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SEO Glossary

Anchor Text

Anchor text is the text for a hyperlink. For example:
<a href="http://www.highimpactsitedesign.com/">Search engine optimization firm in Northern Virginia</a>. The phrase "Search engine optimization firm in Northern Virginia" would be the clickable link that would take you to www.highimpactsitedesign.com. The text other sites use to link to your site can make or break your site's success. Automated Robot or Search Engine Spider

There are web programs crawling all over the world wide web inspecting, indexing and cataloging web sites. Obviously we focus on the search engine spiders (A.K.A. bots) attracting them to your site often.

Back Link

Any link on another web page that points to the subject page. Also referred to as inbound links or IBLs. These links are what connect sites (hence the web analogy in "world wide web") and help determine popularity. Every back link to your site is a vote that the search engines tabulate to decide the popularity and ranking of your site.


Any of several varying techniques used to provide a different web page for the search engine spiders to scan than what a human user would see. Cloaking is one of the most controversial methods used in search engine optimization. It can be an unethical attempt to mislead search engines regarding the content on a particular web page. On the other hand, it can be used to provide human users with content that a search engine would not be able to process or parse. An ethical use of cloaking would be to provide website accessibility to blind people and people with other disabilities. A good benchmark on whether a given act of cloaking is ethical or not is whether it enhances accessibility.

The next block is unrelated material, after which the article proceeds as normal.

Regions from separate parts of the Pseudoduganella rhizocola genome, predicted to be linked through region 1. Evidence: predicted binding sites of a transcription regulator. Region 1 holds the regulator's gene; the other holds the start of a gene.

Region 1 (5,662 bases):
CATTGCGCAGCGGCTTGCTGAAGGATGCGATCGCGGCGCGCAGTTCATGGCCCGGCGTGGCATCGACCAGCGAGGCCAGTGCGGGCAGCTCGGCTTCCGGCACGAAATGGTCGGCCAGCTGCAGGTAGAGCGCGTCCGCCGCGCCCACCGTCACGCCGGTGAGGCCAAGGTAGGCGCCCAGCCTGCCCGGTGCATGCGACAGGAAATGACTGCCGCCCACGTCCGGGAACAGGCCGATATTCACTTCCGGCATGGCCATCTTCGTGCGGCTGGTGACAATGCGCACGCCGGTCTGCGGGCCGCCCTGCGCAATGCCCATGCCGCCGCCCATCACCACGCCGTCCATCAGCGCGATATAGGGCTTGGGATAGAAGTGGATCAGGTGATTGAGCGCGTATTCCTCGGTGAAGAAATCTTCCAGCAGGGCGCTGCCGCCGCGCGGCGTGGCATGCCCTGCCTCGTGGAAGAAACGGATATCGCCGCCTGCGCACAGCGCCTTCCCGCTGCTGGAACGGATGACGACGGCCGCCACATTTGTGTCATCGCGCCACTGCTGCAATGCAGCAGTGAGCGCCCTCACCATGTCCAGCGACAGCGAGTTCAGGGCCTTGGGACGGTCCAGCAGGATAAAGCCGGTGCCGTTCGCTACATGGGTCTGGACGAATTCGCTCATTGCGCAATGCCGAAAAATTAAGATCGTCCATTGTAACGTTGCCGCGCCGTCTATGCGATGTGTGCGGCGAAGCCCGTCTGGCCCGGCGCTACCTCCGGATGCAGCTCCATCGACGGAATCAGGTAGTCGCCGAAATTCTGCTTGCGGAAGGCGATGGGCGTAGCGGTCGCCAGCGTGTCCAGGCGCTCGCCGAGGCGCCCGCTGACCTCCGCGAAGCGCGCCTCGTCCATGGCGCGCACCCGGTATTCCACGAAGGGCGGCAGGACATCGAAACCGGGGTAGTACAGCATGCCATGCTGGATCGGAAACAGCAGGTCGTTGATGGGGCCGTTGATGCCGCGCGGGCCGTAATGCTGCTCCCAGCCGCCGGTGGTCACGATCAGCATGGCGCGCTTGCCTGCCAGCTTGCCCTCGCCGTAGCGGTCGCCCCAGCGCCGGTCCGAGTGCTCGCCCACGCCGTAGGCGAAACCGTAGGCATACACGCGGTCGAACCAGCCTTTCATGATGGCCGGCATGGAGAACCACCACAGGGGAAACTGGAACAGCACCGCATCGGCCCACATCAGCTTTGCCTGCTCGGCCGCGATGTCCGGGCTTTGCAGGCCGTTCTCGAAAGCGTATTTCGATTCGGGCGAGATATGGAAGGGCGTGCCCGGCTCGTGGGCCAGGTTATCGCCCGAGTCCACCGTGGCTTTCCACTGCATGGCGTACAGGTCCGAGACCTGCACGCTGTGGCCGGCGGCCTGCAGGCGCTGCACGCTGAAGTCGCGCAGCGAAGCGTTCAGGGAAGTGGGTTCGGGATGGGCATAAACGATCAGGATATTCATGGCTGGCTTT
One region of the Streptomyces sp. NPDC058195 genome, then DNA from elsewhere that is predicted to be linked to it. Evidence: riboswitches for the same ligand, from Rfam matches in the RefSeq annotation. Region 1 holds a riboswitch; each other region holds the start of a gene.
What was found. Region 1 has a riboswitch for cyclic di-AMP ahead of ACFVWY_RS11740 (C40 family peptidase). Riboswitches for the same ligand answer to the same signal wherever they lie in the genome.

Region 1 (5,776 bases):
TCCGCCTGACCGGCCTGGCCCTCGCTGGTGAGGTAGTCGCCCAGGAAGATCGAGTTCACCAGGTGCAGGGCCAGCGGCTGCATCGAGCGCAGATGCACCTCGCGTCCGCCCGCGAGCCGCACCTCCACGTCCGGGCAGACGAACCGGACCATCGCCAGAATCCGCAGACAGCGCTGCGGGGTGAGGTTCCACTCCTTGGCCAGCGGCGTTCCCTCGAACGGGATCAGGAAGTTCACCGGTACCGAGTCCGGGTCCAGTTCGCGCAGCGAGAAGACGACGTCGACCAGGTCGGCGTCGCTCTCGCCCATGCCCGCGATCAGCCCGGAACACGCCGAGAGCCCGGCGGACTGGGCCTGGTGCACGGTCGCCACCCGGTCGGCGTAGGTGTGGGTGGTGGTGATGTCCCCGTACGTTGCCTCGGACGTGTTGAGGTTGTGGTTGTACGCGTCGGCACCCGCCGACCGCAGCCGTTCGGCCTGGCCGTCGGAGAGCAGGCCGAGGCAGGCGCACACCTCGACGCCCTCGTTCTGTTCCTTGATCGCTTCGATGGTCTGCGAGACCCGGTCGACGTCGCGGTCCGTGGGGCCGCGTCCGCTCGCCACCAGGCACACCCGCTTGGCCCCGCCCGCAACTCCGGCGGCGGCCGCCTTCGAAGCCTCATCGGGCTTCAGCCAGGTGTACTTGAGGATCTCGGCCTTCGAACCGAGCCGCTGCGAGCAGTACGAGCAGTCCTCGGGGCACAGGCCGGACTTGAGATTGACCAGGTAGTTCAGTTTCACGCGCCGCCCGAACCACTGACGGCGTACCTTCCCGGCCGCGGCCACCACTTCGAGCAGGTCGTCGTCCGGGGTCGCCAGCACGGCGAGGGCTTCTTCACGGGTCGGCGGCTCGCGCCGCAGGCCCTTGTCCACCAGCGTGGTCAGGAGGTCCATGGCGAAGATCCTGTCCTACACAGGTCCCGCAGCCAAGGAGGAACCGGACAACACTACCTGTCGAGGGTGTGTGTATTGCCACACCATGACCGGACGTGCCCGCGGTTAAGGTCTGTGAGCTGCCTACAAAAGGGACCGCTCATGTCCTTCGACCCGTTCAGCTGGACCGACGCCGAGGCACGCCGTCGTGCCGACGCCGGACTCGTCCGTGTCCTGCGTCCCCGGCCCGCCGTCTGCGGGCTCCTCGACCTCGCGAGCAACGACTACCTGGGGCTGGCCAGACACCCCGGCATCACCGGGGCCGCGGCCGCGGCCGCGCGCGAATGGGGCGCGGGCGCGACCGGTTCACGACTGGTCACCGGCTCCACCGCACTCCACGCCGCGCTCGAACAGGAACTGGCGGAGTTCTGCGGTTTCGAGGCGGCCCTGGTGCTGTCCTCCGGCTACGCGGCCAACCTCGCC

Abbreviation for Cost-per-Click. Used in online advertising, it is the cost an advertiser pays each time a link pointing to their site is clicked. This can range from $.05 to $150 depending on the link text.


Abbreviation for Click-through Rate. It is a ratio of clicks to impressions in a Pay-per-Click (PPC) campaign.

Description META Tag

Refers to the information in one of the META tags that holds the description of the web page and/or website. This information is used by some search engines when search results are displayed. While not critical, it is a good idea to give this attention when optimizing your website.

Search Directory